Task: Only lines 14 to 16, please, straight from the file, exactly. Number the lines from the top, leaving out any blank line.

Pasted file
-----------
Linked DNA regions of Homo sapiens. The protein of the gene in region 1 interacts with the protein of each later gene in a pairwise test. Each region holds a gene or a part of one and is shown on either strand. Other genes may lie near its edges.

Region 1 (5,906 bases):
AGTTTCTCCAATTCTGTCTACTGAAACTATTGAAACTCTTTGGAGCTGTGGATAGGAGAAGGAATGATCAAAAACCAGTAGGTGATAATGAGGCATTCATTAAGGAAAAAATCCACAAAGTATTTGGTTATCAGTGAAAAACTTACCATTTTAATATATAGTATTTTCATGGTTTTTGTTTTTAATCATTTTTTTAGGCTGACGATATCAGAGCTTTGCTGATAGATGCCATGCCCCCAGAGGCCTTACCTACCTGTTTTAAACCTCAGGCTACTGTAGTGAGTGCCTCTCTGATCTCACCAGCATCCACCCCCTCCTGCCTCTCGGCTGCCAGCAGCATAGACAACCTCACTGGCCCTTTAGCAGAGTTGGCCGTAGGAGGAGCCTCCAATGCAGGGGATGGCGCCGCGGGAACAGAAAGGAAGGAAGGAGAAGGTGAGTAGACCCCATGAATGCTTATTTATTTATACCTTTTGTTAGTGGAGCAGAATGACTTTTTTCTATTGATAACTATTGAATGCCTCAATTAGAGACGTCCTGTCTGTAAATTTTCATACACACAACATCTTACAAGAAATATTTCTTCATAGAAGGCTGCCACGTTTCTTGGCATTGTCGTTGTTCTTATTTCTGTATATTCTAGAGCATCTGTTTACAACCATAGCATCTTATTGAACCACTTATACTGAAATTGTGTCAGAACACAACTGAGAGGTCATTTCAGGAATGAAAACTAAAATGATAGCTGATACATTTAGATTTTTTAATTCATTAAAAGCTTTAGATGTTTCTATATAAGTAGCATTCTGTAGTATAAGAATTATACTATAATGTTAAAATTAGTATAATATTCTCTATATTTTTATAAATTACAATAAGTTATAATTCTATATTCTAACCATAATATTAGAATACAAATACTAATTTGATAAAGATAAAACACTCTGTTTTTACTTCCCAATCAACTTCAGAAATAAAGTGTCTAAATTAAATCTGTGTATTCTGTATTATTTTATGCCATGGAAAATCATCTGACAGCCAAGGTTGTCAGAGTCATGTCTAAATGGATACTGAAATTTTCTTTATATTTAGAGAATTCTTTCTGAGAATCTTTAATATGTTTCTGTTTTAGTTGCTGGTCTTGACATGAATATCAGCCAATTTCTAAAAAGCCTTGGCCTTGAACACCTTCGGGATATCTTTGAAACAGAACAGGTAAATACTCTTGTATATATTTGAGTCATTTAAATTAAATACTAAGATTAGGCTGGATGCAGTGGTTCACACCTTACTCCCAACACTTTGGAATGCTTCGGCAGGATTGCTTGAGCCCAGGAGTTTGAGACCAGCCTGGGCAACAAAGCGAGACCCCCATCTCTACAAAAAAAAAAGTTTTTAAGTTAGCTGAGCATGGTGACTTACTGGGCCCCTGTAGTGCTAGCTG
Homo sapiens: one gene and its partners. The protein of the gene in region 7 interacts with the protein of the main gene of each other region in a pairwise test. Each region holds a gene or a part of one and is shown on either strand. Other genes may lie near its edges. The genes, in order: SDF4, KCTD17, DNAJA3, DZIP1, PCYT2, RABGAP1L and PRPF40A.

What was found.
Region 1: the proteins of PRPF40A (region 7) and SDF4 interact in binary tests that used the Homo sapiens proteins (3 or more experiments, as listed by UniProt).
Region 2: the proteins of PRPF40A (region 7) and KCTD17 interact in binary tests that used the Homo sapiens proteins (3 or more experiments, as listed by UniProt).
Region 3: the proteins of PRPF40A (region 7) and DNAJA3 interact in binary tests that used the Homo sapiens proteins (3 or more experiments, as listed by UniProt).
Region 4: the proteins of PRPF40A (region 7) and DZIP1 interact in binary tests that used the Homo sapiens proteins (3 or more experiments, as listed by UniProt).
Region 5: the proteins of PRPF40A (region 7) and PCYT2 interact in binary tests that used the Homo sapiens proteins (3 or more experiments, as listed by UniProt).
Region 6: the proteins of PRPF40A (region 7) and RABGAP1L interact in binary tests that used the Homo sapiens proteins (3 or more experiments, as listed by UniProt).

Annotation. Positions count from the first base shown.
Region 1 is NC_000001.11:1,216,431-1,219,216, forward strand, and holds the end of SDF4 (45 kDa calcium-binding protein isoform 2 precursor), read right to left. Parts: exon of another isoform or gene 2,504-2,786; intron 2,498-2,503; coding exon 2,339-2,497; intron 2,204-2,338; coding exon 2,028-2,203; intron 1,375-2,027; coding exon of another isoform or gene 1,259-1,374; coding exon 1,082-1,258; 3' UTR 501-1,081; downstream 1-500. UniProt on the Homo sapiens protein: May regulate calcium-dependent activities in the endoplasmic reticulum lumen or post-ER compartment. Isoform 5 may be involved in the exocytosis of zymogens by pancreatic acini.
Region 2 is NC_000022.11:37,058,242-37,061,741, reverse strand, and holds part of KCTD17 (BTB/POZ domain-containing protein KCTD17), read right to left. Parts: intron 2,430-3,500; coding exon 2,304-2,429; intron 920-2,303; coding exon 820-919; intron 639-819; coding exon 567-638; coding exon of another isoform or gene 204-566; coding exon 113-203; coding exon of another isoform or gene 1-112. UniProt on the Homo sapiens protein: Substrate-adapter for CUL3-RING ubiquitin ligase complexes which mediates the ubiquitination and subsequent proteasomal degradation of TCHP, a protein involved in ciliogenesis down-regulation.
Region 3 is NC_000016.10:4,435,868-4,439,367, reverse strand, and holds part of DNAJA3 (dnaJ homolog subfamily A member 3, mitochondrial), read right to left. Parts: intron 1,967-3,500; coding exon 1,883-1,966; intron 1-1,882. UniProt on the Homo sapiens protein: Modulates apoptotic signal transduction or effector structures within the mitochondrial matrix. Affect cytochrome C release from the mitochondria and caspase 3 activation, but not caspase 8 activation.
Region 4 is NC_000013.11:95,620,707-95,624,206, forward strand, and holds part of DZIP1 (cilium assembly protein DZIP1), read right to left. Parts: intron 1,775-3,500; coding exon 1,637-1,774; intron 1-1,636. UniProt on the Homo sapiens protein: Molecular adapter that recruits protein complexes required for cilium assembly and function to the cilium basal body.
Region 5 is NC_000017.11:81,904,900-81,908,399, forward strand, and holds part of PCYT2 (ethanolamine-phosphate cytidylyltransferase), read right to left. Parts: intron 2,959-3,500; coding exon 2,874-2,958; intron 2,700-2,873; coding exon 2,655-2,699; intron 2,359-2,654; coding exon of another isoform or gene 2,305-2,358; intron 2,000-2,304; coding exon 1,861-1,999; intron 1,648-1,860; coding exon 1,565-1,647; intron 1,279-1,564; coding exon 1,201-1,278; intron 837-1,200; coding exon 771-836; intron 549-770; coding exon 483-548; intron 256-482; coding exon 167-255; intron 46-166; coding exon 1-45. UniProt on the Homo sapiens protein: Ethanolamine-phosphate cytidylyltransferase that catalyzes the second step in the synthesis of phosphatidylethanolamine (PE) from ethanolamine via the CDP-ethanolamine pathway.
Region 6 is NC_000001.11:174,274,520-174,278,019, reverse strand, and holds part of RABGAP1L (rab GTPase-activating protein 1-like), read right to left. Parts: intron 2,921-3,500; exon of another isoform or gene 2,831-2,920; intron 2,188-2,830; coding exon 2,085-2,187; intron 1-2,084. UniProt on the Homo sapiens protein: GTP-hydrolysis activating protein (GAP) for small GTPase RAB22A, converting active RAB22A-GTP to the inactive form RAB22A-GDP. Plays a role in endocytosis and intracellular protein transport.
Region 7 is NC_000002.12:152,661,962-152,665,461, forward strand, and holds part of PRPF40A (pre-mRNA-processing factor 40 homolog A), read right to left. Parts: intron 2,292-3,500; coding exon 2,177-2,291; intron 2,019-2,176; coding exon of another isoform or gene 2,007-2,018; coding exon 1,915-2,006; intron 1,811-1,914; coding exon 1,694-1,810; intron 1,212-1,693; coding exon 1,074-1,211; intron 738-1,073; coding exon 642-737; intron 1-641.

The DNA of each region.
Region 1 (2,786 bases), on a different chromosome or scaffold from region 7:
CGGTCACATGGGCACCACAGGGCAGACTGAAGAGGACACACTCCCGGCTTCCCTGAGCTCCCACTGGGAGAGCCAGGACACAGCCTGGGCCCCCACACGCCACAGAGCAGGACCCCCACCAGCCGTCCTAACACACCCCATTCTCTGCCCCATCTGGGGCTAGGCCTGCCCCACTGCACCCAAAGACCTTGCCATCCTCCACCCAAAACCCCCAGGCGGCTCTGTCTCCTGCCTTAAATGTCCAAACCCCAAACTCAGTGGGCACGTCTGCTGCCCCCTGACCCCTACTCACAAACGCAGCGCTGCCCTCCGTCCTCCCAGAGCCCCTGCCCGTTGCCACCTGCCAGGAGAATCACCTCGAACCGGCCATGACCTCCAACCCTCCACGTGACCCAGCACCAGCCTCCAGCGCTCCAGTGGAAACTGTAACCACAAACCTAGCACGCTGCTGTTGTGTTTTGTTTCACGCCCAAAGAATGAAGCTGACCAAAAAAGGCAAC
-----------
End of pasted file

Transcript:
Region 2 is NC_000022.11:37,058,242-37,061,741, reverse strand, and holds part of KCTD17 (BTB/POZ domain-containing protein KCTD17), read right to left. Parts: intron 2,430-3,500; coding exon 2,304-2,429; intron 920-2,303; coding exon 820-919; intron 639-819; coding exon 567-638; coding exon of another isoform or gene 204-566; coding exon 113-203; coding exon of another isoform or gene 1-112. UniProt on the Homo sapiens protein: Substrate-adapter for CUL3-RING ubiquitin ligase complexes which mediates the ubiquitination and subsequent proteasomal degradation of TCHP, a protein involved in ciliogenesis down-regulation.
Region 3 is NC_000016.10:4,435,868-4,439,367, reverse strand, and holds part of DNAJA3 (dnaJ homolog subfamily A member 3, mitochondrial), read right to left. Parts: intron 1,967-3,500; coding exon 1,883-1,966; intron 1-1,882. UniProt on the Homo sapiens protein: Modulates apoptotic signal transduction or effector structures within the mitochondrial matrix. Affect cytochrome C release from the mitochondria and caspase 3 activation, but not caspase 8 activation.
Region 4 is NC_000013.11:95,620,707-95,624,206, forward strand, and holds part of DZIP1 (cilium assembly protein DZIP1), read right to left. Parts: intron 1,775-3,500; coding exon 1,637-1,774; intron 1-1,636. UniProt on the Homo sapiens protein: Molecular adapter that recruits protein complexes required for cilium assembly and function to the cilium basal body.